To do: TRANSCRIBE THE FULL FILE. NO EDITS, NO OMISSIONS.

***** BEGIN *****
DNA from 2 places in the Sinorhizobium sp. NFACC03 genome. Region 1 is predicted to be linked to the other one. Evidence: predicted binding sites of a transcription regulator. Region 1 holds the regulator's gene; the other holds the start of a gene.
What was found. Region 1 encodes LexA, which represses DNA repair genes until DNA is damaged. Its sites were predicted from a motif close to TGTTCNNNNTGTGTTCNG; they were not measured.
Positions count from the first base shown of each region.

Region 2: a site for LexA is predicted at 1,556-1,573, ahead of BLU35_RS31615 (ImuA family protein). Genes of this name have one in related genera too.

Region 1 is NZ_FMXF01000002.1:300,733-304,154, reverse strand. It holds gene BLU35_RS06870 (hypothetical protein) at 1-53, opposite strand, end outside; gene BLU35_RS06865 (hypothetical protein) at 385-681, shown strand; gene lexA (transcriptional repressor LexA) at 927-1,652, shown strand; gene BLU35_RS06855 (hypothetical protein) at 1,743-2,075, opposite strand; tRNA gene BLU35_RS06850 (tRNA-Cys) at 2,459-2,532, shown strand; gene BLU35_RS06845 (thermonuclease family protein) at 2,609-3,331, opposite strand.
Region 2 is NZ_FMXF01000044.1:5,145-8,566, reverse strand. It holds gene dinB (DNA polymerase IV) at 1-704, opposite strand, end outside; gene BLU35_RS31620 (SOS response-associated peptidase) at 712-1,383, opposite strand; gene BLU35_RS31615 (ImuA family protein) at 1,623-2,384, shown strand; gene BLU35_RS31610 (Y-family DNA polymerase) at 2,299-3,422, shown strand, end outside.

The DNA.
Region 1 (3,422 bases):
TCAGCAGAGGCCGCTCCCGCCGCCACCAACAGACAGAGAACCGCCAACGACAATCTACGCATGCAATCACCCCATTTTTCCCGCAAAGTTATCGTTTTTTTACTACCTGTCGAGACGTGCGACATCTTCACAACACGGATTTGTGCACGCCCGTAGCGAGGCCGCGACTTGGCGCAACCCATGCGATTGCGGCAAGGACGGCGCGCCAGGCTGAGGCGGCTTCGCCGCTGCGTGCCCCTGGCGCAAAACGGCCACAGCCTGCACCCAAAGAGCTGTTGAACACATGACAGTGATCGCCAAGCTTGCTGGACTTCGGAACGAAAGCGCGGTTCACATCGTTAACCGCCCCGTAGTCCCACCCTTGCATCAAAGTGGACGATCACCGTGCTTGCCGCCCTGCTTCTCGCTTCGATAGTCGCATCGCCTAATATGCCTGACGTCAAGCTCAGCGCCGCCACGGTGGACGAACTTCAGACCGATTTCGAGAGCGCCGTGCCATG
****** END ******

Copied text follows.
DNA from 2 places in the Sinorhizobium sp. NFACC03 genome. Region 1 is predicted to be linked to the other one. Evidence: predicted binding sites of a transcription regulator. Region 1 holds the regulator's gene; the other holds the start of a gene.
What was found. Region 1 encodes LexA, which represses DNA repair genes until DNA is damaged. Its sites were predicted from a motif close to TGTTCNNNNTGTGTTCNG; they were not measured.
Positions count from the first base shown of each region.

Region 2: a site for LexA is predicted at 1,556-1,573, ahead of BLU35_RS31615 (ImuA family protein). Genes of this name have one in related genera too.

Region 1 is NZ_FMXF01000002.1:300,733-304,154, reverse strand. It holds gene BLU35_RS06870 (hypothetical protein) at 1-53, opposite strand, end outside; gene BLU35_RS06865 (hypothetical protein) at 385-681, shown strand; gene lexA (transcriptional repressor LexA) at 927-1,652, shown strand; gene BLU35_RS06855 (hypothetical protein) at 1,743-2,075, opposite strand; tRNA gene BLU35_RS06850 (tRNA-Cys) at 2,459-2,532, shown strand; gene BLU35_RS06845 (thermonuclease family protein) at 2,609-3,331, opposite strand.
Region 2 is NZ_FMXF01000044.1:5,145-8,566, reverse strand. It holds gene dinB (DNA polymerase IV) at 1-704, opposite strand, end outside; gene BLU35_RS31620 (SOS response-associated peptidase) at 712-1,383, opposite strand; gene BLU35_RS31615 (ImuA family protein) at 1,623-2,384, shown strand; gene BLU35_RS31610 (Y-family DNA polymerase) at 2,299-3,422, shown strand, end outside.

The DNA.
Region 1 (3,422 bases):
TCAGCAGAGGCCGCTCCCGCCGCCACCAACAGACAGAGAACCGCCAACGACAATCTACGCATGCAATCACCCCATTTTTCCCGCAAAGTTATCGTTTTTTTACTACCTGTCGAGACGTGCGACATCTTCACAACACGGATTTGTGCACGCCCGTAGCGAGGCCGCGACTTGGCGCAACCCATGCGATTGCGGCAAGGACGGCGCGCCAGGCTGAGGCGGCTTCGCCGCTGCGTGCCCCTGGCGCAAAACGGCCACAGCCTGCACCCAAAGAGCTGTTGAACACATGACAGTGATCGCCAAGCTTGCTGGACTTCGGAACGAAAGCGCGGTTCACATCGTTAACCGCCCCGTAGTCCCACCCTTGCATCAAAGTGGACGATCACCGTGCTTGCCGCCCTGCTTCTCGCTTCGATAGTCGCATCGCCTAATATGCCTGACGTCAAGCTCAGCGCCGCCACGGTGGACGAACTTCAGACCGATTTCGAGAGCGCCGTGCCATG